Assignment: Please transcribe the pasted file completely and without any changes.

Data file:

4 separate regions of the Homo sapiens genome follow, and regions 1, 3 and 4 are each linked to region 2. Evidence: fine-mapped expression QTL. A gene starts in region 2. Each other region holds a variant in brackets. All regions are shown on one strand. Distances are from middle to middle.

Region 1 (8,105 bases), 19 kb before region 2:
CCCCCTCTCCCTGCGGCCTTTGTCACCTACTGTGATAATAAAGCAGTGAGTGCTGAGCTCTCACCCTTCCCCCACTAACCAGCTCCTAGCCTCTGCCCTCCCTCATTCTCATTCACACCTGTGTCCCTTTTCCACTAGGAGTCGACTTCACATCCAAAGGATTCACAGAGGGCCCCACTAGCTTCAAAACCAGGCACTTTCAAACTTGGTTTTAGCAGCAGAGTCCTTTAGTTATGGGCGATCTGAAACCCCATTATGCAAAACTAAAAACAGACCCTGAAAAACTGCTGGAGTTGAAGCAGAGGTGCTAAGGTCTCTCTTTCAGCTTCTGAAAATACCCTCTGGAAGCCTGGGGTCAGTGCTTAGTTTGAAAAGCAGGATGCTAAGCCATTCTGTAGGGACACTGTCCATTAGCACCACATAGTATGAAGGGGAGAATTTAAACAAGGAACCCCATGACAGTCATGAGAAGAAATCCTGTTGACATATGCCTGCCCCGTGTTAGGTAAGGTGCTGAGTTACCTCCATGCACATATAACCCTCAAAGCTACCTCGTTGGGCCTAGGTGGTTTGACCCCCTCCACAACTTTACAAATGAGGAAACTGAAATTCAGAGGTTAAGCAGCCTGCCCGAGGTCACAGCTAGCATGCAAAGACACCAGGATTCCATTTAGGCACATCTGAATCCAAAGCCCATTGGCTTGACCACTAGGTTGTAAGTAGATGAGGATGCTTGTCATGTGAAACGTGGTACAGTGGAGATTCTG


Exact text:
4 separate regions of the Homo sapiens genome follow, and regions 1, 3 and 4 are each linked to region 2. Evidence: fine-mapped expression QTL. A gene starts in region 2. Each other region holds a variant in brackets. All regions are shown on one strand. Distances are from middle to middle.

Region 1 (8,105 bases), 19 kb before region 2:
CCCCCTCTCCCTGCGGCCTTTGTCACCTACTGTGATAATAAAGCAGTGAGTGCTGAGCTCTCACCCTTCCCCCACTAACCAGCTCCTAGCCTCTGCCCTCCCTCATTCTCATTCACACCTGTGTCCCTTTTCCACTAGGAGTCGACTTCACATCCAAAGGATTCACAGAGGGCCCCACTAGCTTCAAAACCAGGCACTTTCAAACTTGGTTTTAGCAGCAGAGTCCTTTAGTTATGGGCGATCTGAAACCCCATTATGCAAAACTAAAAACAGACCCTGAAAAACTGCTGGAGTTGAAGCAGAGGTGCTAAGGTCTCTCTTTCAGCTTCTGAAAATACCCTCTGGAAGCCTGGGGTCAGTGCTTAGTTTGAAAAGCAGGATGCTAAGCCATTCTGTAGGGACACTGTCCATTAGCACCACATAGTATGAAGGGGAGAATTTAAACAAGGAACCCCATGACAGTCATGAGAAGAAATCCTGTTGACATATGCCTGCCCCGTGTTAGGTAAGGTGCTGAGTTACCTCCATGCACATATAACCCTCAAAGCTACCTCGTTGGGCCTAGGTGGTTTGACCCCCTCCACAACTTTACAAATGAGGAAACTGAAATTCAGAGGTTAAGCAGCCTGCCCGAGGTCACAGCTAGCATGCAAAGACACCAGGATTCCATTTAGGCACATCTGAATCCAAAGCCCATTGGCTTGACCACTAGGTTGTAAGTAGATGAGGATGCTTGTCATGTGAAACGTGGTACAGTGGAGATTCTG